Mr. Jeff Slowikowski
Office of Juvenile Justice and Delinquency Prevention
810 Seventh Street, NW
Washington, DC 20531
Re: Proposed OJJDP Program Plan/ Docket No. 1507
Comments Solicited under 229 FR 62821
Dear Mr. Slowikowski,
On behalf of the Anti-Defamation League, we write to offer our comments on the Office of Juvenile Justice and Delinquency Prevention's (OJJDP) Proposed Program Plan for FY 2010.
The Anti-Defamation League (ADL) was founded in 1913 "to stop the defamation of the Jewish people and to secure justice and fair treatment for all." Now the nation's premier human relations and civil rights organization fighting anti-Semitism and all forms of bigotry, ADL defends democratic ideals, protects civil rights for all, and promotes intergroup and interfaith cooperation and understanding.
We especially welcome the OJJDP Proposed Plan focus on School-Related Prevention Programs and initiatives to coordinate and collaborate with the US Department of Education on school safety issues. Specifically, we applaud OJJDP's proposed collaborations to address and prevent bullying and cyberbullying.
In recent years, the League has become increasingly concerned about the issue of bullying and the growing issue of cyberbullying. Bullying is too-frequently motivated by hate, and some of the most serious cases of bullying that occur in schools are the result of bias based on sexual orientation, race, and religion.
Despite the prevalence and impact of cyberbullying, and the increasing coverage the issue receives in the media, many adults remain unaware of the problem due to lack of fluency in new technologies and lack of involvement in youth online activity.
The League has developed programming and curriculum for teachers, students and the community on how to recognize and respond to many forms of bullying, including cyberbullying.
ADL's cyberbullying program Trickery, Trolling and Threats: Understanding and Addressing Cyberbullying is a unique and innovative training for middle- and high-school educators, administrators, and student support personnel to respond effectively to cyberbullying and to promote a culture of e-safety and respect for diversity. The program is designed to educate participants about the features and impact of cyberbullying. It also provides practical information and opportunities for skill-building that will support school communities in developing comprehensive plans for preventing and taking action against cyberbullying and social cruelty in online forums. The program also motivates student populations to challenge cyberbullying in their schools and online communities.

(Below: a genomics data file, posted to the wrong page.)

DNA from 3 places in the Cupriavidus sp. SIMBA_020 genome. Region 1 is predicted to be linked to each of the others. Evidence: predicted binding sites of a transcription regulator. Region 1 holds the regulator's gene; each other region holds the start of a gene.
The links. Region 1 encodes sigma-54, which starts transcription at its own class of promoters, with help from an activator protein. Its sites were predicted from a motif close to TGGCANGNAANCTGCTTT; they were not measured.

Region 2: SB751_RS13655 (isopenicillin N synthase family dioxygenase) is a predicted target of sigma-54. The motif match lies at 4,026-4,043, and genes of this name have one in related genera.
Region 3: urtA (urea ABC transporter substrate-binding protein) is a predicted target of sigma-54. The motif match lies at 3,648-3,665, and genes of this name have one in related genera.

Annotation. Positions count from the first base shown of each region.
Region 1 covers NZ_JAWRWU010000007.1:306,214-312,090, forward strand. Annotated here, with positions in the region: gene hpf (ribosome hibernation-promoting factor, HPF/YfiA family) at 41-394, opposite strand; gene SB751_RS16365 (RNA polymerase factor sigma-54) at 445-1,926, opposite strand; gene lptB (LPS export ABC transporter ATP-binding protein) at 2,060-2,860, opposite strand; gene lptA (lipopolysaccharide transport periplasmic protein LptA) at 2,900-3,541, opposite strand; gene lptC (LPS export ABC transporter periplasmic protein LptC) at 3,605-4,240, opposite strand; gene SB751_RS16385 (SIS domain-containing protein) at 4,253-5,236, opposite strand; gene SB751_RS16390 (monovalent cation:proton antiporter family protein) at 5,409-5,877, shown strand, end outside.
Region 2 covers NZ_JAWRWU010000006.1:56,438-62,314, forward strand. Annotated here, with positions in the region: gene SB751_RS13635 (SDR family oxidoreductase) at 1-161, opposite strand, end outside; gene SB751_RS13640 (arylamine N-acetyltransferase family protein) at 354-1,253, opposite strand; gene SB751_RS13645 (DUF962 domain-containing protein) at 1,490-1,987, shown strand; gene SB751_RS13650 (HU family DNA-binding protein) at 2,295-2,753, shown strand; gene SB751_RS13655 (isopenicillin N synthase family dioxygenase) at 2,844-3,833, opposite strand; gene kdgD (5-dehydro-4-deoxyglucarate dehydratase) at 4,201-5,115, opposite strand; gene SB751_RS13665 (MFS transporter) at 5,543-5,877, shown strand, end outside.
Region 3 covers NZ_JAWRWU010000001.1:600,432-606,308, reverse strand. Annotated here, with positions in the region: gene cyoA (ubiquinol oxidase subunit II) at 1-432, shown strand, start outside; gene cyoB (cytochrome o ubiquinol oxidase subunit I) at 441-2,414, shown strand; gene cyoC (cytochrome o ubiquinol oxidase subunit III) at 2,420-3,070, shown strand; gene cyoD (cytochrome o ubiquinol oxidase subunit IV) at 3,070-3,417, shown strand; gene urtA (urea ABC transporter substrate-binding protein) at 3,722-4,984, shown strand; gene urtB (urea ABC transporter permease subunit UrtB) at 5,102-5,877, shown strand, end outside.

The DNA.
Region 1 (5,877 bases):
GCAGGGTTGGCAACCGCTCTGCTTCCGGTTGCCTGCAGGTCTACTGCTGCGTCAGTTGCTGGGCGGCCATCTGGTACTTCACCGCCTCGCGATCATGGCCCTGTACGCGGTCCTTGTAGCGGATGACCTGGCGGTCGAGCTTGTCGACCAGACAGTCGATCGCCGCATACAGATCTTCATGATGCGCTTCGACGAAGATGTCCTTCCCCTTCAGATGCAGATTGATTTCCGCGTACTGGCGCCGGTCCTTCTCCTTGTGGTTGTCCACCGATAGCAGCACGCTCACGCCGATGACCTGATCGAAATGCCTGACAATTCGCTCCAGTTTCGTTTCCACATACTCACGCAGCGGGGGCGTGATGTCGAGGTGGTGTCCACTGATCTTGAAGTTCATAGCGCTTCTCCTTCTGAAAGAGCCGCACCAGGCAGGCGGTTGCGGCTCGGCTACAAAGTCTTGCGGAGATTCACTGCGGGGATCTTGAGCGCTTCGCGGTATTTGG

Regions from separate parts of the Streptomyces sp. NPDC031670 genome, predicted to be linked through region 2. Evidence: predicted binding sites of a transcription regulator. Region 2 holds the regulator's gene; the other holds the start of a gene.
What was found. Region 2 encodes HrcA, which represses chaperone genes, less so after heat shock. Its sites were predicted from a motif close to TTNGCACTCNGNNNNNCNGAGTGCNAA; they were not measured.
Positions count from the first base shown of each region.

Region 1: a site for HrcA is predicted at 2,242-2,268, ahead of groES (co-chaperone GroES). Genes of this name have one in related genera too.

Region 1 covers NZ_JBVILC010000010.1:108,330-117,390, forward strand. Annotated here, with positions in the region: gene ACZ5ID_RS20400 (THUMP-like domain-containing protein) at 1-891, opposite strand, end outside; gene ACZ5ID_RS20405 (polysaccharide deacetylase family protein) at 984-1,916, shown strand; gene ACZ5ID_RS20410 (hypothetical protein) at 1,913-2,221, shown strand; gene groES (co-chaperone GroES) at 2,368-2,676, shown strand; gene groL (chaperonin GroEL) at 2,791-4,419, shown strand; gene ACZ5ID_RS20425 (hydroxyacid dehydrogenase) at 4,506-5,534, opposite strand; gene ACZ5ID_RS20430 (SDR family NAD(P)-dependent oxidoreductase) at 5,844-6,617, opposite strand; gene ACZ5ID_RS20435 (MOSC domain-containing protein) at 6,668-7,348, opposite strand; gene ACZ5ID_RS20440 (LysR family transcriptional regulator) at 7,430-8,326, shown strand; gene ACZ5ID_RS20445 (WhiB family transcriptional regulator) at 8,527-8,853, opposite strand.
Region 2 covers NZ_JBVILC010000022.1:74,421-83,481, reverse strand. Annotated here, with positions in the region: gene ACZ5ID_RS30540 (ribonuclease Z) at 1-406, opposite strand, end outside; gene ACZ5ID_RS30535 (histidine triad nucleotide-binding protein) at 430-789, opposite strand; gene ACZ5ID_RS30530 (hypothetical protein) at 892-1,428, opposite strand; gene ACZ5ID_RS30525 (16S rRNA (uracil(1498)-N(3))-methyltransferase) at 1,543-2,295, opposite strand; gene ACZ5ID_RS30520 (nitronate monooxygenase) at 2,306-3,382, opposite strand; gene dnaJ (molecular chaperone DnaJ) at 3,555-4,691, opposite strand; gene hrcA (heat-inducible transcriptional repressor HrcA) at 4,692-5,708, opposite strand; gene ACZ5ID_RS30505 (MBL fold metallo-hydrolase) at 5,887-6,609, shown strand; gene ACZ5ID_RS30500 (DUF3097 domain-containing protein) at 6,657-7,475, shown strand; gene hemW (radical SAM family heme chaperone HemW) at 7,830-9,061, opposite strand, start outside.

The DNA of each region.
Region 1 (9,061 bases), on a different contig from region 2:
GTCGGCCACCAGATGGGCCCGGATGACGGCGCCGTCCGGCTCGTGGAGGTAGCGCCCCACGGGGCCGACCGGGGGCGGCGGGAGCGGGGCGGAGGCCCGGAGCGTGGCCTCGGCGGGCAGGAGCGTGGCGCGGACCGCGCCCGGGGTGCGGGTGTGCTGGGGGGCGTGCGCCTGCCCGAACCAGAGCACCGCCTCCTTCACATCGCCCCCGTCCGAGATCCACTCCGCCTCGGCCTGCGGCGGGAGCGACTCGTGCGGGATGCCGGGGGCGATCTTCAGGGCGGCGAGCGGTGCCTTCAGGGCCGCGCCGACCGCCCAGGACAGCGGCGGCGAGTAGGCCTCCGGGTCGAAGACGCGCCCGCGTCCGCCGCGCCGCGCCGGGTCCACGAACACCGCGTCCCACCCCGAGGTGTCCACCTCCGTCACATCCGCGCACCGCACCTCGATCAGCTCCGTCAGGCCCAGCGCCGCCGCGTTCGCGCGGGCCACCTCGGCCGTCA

In addition, Cyberbullying: Understanding and Addressing Online Cruelty is ADL's free curriculum for elementary, middle and high school educators to use with their students in their classroom to increase awareness about the problem of cyberbullying. Each lesson introduces age appropriate information and skills that encourage youth to think critically about Internet communication, develop empathy for others, respond constructively to cyberbullying and online aggression and interact safely on the Internet.
While the League's Education Division addresses the issue of bullying and cyberbullying from the perspective of arming communities with awareness and practical prevention skills, the League's Civil Rights Division has taken a lead in working with state legislatures to craft new, innovative bullying and cyberbullying prevention legislation. ADL believes that when a state passes a comprehensive anti-bullying bill, it provides mechanisms for students, teachers and families to learn about the dangers of bullying and cyberbullying – and resources to combat it.
ADL has also drafted a model state anti-bullying law and is promoting it at the state and local level. This statute combines the best elements of existing laws, along with refinements to ensure that it is comprehensive and constitutional. Last year, ADL worked forcefully to garner community support and lobby state lawmakers in a successful effort to enact comprehensive anti-bullying prevention legislation in Florida. Currently, ADL is leading community groups in Massachusetts in support of a similar statute. In addition, ADL has undertaken a comprehensive review of existing state laws on the issue, to ensure that each state's anti-bullying statute is complete, effective, constitutional, and implemented.
In October, Present Obama signed into law the Matthew Shepard and James Byrd, Jr. Hate Crime Prevention Act. One important provision of the new law requires the FBI, for the first time, to collect data about hate crimes committed by and against juveniles. Studies show that a disproportionate number of perpetrators and victims of hate violence are juveniles.
Safe schools are ones in which all students feel like they belong, they are valued, and that they are physically and emotionally safe and secure. Bias-motivated youth violence, school harassment, and bullying pose significant threats to student safety, academic achievement, and the ability of schools to prepare tomorrow's citizens to live peaceably in a nation that is becoming increasingly diverse.
We welcome the commitment of the Office of Juvenile Justice and Delinquency Prevention to work in partnership with the U.S. Department of Education and the Department of Health and Human Services' Safe Schools/Healthy Students Initiative to reduce and prevent all forms of bullying, including cyberbullying, in schools across the nation.
The League stands ready and able to assist OJJDP in implementing its Program Plan initiatives in this area.
Deborah M. Lauter
Director, Civil Rights